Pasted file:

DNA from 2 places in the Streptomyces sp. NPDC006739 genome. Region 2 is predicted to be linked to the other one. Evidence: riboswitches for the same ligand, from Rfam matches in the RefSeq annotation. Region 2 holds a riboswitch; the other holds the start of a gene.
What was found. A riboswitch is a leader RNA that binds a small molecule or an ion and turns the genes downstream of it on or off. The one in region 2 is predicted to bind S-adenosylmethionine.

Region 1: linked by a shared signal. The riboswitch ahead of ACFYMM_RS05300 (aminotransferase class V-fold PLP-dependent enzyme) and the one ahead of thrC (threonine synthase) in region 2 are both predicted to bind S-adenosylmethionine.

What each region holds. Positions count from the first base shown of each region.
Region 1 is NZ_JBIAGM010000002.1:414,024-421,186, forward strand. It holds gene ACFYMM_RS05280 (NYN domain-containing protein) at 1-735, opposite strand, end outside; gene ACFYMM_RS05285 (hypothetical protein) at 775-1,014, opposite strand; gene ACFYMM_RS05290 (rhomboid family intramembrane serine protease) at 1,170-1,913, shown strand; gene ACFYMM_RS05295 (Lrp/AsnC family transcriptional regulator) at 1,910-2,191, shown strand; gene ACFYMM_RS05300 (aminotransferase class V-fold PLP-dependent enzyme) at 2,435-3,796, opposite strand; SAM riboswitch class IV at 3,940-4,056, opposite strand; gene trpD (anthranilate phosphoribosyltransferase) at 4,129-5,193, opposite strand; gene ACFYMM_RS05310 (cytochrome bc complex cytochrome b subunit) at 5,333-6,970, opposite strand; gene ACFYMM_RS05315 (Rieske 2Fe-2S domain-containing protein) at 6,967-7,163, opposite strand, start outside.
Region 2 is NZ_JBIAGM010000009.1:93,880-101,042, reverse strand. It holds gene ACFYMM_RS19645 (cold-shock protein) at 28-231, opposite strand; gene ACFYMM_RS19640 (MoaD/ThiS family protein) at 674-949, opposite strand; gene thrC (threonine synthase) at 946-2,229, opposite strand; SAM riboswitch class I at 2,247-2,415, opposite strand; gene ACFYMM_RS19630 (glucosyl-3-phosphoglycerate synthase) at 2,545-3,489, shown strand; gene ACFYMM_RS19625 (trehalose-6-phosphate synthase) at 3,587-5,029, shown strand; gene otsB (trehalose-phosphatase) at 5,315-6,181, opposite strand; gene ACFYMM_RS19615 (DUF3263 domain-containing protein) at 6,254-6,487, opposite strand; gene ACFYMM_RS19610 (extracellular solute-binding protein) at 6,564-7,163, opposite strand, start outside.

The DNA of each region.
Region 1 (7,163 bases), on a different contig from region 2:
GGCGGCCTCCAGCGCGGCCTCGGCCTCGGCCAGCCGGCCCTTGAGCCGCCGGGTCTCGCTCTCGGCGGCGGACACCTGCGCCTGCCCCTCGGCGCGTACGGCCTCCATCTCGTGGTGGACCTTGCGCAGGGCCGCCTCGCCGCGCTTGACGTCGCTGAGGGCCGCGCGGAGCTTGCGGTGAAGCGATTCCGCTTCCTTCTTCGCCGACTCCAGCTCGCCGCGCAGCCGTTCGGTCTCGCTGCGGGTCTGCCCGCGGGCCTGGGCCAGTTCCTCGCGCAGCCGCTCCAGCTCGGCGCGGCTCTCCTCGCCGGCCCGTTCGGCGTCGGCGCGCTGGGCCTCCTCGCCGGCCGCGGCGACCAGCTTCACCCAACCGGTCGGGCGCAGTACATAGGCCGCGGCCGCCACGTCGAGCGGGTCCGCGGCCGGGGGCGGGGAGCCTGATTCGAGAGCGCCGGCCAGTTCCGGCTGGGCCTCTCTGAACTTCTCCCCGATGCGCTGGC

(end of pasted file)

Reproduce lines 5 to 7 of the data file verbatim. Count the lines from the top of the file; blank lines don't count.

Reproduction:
Region 1 is NZ_JBIAGM010000002.1:414,024-421,186, forward strand. It holds gene ACFYMM_RS05280 (NYN domain-containing protein) at 1-735, opposite strand, end outside; gene ACFYMM_RS05285 (hypothetical protein) at 775-1,014, opposite strand; gene ACFYMM_RS05290 (rhomboid family intramembrane serine protease) at 1,170-1,913, shown strand; gene ACFYMM_RS05295 (Lrp/AsnC family transcriptional regulator) at 1,910-2,191, shown strand; gene ACFYMM_RS05300 (aminotransferase class V-fold PLP-dependent enzyme) at 2,435-3,796, opposite strand; SAM riboswitch class IV at 3,940-4,056, opposite strand; gene trpD (anthranilate phosphoribosyltransferase) at 4,129-5,193, opposite strand; gene ACFYMM_RS05310 (cytochrome bc complex cytochrome b subunit) at 5,333-6,970, opposite strand; gene ACFYMM_RS05315 (Rieske 2Fe-2S domain-containing protein) at 6,967-7,163, opposite strand, start outside.
Region 2 is NZ_JBIAGM010000009.1:93,880-101,042, reverse strand. It holds gene ACFYMM_RS19645 (cold-shock protein) at 28-231, opposite strand; gene ACFYMM_RS19640 (MoaD/ThiS family protein) at 674-949, opposite strand; gene thrC (threonine synthase) at 946-2,229, opposite strand; SAM riboswitch class I at 2,247-2,415, opposite strand; gene ACFYMM_RS19630 (glucosyl-3-phosphoglycerate synthase) at 2,545-3,489, shown strand; gene ACFYMM_RS19625 (trehalose-6-phosphate synthase) at 3,587-5,029, shown strand; gene otsB (trehalose-phosphatase) at 5,315-6,181, opposite strand; gene ACFYMM_RS19615 (DUF3263 domain-containing protein) at 6,254-6,487, opposite strand; gene ACFYMM_RS19610 (extracellular solute-binding protein) at 6,564-7,163, opposite strand, start outside.

The DNA of each region.